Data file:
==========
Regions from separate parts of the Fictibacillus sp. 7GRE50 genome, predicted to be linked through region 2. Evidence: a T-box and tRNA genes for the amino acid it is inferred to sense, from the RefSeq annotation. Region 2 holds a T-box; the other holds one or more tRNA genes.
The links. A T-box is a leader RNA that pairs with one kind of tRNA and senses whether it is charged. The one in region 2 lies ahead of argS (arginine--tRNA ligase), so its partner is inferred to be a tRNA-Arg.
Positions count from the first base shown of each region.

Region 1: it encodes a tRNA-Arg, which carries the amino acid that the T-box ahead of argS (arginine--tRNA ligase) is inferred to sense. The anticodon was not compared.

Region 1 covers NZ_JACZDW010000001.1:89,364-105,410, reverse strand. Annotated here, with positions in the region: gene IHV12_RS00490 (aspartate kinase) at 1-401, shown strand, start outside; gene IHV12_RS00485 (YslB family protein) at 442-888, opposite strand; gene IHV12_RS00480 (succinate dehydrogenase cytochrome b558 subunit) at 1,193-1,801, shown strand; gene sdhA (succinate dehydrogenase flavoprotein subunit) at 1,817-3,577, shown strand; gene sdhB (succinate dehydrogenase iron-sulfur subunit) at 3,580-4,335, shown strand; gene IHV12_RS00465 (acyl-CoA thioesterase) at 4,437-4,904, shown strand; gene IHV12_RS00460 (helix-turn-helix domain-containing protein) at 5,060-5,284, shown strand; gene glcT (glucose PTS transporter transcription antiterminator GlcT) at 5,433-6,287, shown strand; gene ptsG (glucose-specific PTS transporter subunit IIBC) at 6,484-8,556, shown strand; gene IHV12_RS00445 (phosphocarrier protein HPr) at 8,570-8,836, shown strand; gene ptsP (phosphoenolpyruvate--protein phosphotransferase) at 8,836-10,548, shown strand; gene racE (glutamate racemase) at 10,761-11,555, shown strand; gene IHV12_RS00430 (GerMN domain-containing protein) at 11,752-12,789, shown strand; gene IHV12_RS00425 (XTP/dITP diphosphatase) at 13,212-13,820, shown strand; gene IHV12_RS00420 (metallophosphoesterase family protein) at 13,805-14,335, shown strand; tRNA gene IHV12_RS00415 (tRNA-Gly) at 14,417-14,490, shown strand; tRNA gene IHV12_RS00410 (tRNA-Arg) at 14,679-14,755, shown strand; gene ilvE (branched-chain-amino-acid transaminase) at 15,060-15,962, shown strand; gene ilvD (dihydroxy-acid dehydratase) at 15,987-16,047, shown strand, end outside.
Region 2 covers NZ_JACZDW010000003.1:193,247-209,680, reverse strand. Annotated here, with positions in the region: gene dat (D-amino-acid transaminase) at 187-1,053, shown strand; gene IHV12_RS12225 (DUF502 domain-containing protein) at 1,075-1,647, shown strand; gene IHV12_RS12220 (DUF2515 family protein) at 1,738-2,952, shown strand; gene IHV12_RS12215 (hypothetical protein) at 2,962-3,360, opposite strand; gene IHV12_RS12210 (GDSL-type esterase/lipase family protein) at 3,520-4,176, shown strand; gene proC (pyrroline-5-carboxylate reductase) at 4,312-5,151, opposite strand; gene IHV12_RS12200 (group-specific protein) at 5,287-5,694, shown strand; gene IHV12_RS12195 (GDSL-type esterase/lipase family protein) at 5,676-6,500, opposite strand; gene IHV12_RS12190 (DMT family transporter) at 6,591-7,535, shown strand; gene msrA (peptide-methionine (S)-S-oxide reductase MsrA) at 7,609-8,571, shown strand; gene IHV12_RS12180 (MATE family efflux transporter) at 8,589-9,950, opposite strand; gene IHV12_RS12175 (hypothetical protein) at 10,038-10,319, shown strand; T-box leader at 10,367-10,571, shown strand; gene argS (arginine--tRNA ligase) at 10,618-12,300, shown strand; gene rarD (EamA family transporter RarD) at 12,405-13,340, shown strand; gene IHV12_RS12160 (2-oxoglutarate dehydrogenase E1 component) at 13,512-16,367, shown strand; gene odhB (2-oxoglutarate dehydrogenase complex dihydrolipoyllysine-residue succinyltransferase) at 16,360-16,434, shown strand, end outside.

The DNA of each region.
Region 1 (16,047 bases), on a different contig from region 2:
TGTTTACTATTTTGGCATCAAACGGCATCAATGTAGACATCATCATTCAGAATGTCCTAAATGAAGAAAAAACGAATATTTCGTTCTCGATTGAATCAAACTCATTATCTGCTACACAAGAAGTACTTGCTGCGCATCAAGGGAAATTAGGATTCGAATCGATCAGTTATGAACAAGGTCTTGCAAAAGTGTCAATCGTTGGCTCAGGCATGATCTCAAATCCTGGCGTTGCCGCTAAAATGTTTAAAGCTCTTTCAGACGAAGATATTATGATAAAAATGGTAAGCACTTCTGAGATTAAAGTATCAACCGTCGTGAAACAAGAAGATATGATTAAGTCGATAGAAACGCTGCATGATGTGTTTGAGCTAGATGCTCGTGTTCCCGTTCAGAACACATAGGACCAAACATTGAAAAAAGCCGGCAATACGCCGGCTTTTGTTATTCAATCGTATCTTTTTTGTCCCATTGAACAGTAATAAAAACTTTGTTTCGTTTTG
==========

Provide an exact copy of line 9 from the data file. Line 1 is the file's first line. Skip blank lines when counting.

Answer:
TGTTTACTATTTTGGCATCAAACGGCATCAATGTAGACATCATCATTCAGAATGTCCTAAATGAAGAAAAAACGAATATTTCGTTCTCGATTGAATCAAACTCATTATCTGCTACACAAGAAGTACTTGCTGCGCATCAAGGGAAATTAGGATTCGAATCGATCAGTTATGAACAAGGTCTTGCAAAAGTGTCAATCGTTGGCTCAGGCATGATCTCAAATCCTGGCGTTGCCGCTAAAATGTTTAAAGCTCTTTCAGACGAAGATATTATGATAAAAATGGTAAGCACTTCTGAGATTAAAGTATCAACCGTCGTGAAACAAGAAGATATGATTAAGTCGATAGAAACGCTGCATGATGTGTTTGAGCTAGATGCTCGTGTTCCCGTTCAGAACACATAGGACCAAACATTGAAAAAAGCCGGCAATACGCCGGCTTTTGTTATTCAATCGTATCTTTTTTGTCCCATTGAACAGTAATAAAAACTTTGTTTCGTTTTG